Monday, March 26, 2007


Readers of my post on euro/euros may state otherwise but I confidently maintain that I am not a pedant. With that in mind there is just one further use of language that really grates on me. Since that fateful budget day a few years ago, decentralisation, or the plan to move a number of government departments to various locations around the country, has become a frequent talking point and another ball and chain around the governments neck. The only problem (other than the deeply flawed nature of the plan and lacklustre response which has had plenty of coverage) is that we are all talking about decentralisation, when in fact what has been mooted is a deconcentration plan.

Decentralisation is properly defined as ‘when a relatively large number of decisions are taken lower down the organisation in particular operating units’. So had Charlie McCreevy actually announced a decentralisation plan, the government would be in the process of transferring a part of state power to the power of local authorities. This is not happening. It would truly have been a change in policy of note if the government had decided to decentralise power to local government. The struggle for increased powers at local authority level reaches right back to the foundations of the state. Lets skip quickly over that potential for vision on their part.

The fact is that decision making will remain with the same central Government department and whatever rearrangement of staff moves to the new buildings. Nothing more than a physical change is happening, a transfer of functions, which is properly termed deconcentration. Of course it would have made much more sense if the government had instead sought to overhaul enterprise and employment policy so that there are incentives for industry and job hunters to set up in locations other than Dublin, but instead they gave their time over to an inaccurately named and inevitably badly received housekeeping job, the only likely outcome of which will probably be badly co-ordinated government. So there is plenty to criticise but at least in our conversations, posting and ranting lets call it by its proper name, deconcentration.


Eamonn said...


I look forward to these future editions of CK's "Seriously, I'm not a pedant, but..." series.

- The 100 Year War
- Guinea Pigs
- The Caspian Sea
- Color blindness
- Centipedes & Millipedes
- Sea Lions
- Daylight savings

CK said...

Language is very important in providing information to the public, it needs to be clear, concise and understandable.I feel a government campaign or policy should use correct terminology.

Much of your selection, Tuathal, has history and a story to the reason why they have earned their various titles. Indeed looking into how such names came about could be worthy of a post.

I felt it was worthy of a post to note that the government is using inaccurate language in a policy decision which will have an impact on the running of government services and could be misleading.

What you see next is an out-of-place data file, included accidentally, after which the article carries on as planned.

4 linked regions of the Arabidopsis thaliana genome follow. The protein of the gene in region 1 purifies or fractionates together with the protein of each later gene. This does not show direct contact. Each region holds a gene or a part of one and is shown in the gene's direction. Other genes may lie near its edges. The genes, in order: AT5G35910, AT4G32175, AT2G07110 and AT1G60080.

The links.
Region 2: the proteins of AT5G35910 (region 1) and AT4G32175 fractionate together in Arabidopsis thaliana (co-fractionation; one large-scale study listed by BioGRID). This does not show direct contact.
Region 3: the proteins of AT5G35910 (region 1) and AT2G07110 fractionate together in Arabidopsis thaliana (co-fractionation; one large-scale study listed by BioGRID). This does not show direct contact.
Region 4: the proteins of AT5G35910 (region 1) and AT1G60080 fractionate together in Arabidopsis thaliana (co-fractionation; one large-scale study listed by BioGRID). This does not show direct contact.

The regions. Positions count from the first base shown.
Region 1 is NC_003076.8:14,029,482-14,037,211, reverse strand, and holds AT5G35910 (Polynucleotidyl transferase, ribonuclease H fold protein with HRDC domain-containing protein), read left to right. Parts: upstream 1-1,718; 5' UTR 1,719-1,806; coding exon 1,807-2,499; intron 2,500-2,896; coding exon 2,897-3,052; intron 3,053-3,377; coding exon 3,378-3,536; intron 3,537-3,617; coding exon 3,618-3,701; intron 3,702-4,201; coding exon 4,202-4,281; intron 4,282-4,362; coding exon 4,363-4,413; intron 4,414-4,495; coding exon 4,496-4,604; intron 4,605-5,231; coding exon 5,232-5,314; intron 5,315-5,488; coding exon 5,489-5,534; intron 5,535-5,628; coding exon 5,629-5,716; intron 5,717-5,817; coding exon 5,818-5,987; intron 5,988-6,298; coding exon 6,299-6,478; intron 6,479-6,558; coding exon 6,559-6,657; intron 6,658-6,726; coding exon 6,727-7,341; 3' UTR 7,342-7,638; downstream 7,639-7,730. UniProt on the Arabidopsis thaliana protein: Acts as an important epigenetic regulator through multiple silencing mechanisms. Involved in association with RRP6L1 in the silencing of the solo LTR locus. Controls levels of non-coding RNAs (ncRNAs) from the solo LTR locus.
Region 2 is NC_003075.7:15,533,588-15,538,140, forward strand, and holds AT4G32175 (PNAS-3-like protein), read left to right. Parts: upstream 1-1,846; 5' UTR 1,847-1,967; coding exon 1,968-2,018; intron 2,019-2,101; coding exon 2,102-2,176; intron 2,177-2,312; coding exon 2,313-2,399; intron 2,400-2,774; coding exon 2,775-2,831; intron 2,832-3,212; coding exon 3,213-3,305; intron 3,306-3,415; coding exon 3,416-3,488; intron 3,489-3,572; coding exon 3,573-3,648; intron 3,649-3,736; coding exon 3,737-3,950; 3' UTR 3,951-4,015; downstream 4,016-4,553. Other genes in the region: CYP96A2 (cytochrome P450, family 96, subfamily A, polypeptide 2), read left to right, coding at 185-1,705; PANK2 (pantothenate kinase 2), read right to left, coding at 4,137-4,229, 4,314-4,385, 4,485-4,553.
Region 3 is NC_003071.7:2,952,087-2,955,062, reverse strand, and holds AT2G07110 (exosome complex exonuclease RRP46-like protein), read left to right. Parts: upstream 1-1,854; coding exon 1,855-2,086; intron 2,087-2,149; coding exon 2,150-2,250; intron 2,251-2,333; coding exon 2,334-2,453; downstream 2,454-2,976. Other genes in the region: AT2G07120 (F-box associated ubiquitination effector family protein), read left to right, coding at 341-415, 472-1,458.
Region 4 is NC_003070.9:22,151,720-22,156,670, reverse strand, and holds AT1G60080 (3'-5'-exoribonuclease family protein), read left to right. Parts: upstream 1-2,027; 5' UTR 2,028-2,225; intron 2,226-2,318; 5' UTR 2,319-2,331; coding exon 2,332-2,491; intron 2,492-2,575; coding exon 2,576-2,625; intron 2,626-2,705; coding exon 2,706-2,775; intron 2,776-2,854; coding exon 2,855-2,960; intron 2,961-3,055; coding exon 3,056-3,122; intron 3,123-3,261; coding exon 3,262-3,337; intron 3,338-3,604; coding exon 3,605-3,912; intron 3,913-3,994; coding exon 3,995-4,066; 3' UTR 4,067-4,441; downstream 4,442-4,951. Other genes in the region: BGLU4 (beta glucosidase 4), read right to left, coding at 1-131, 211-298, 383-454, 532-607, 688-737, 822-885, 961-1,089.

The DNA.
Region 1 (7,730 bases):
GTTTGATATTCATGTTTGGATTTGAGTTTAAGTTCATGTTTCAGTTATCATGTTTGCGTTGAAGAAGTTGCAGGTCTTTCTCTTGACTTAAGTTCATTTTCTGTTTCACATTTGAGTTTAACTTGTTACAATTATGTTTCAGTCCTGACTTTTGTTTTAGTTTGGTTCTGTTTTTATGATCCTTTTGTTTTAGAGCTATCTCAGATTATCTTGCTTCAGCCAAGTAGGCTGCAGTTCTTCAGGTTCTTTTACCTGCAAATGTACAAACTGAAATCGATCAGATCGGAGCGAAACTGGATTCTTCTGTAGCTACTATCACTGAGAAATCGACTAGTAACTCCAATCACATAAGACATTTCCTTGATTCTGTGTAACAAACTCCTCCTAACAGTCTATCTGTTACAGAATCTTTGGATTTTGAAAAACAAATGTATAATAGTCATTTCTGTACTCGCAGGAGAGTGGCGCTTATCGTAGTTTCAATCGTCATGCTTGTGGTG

Eamonn said...

I totally agree that language is important. I just want you to admit you're pedantic. You're living in denial and thats never healthy. Its like your saying "I'm not a neat freak, but take of your shoes off when you come into my house and always use a coaster"

As for language in this instance, I believe your making a mountain out of a grain of salt. Mis-use of language is only important when it is likely to cause confusion. When the government starts calling tax hikes 'Refund Adjustments' i'll be the first to call them on it.

However, this is patently not the case here. Decentralisation is not an everyday term and I dare say that on hearing the term, Johnny Average does not think to himself that the Government is going to be putting more power in the hands of local government.

The government are using a misnomer, sure, but the important thing is that the public associate the correct concept with it. Johnny Average knows what is being referred to when someone raises the decentralisation issue.

Its like the word 'Asteroid'. It actually means 'Star-like' even though asteroids are nothing like stars. But everybody knows what I mean when i say asteroid so it doesn't matter that its a misnomer.

CK said...

Why let the government off for one misuse of language and then call then on another?

Significant state funds are being put into the plan, why can't we expect the government to at least get off the starting blocks correctly and give the term its proper name?

Two posts on the use of language does not make me pedantic. I by no means correct improper use of language during the course of my day and I'm sure I'm guilty of it also.

Dossing Times is the place where I come to throw it all out there, however obscure or random it may be.

And there will be no future editions*

*99% guarantee

Eamonn said...

Read my comment. You're splitting hairs. They can call it whatever they want provided the public understand the concept behind the name. Calling it decentralisation does not confuse anybody. No harm, no foul.

Agreed that two posts on the use of language doesn't 'make' you pedantic. However getting your panties in a twist over it in the first place does.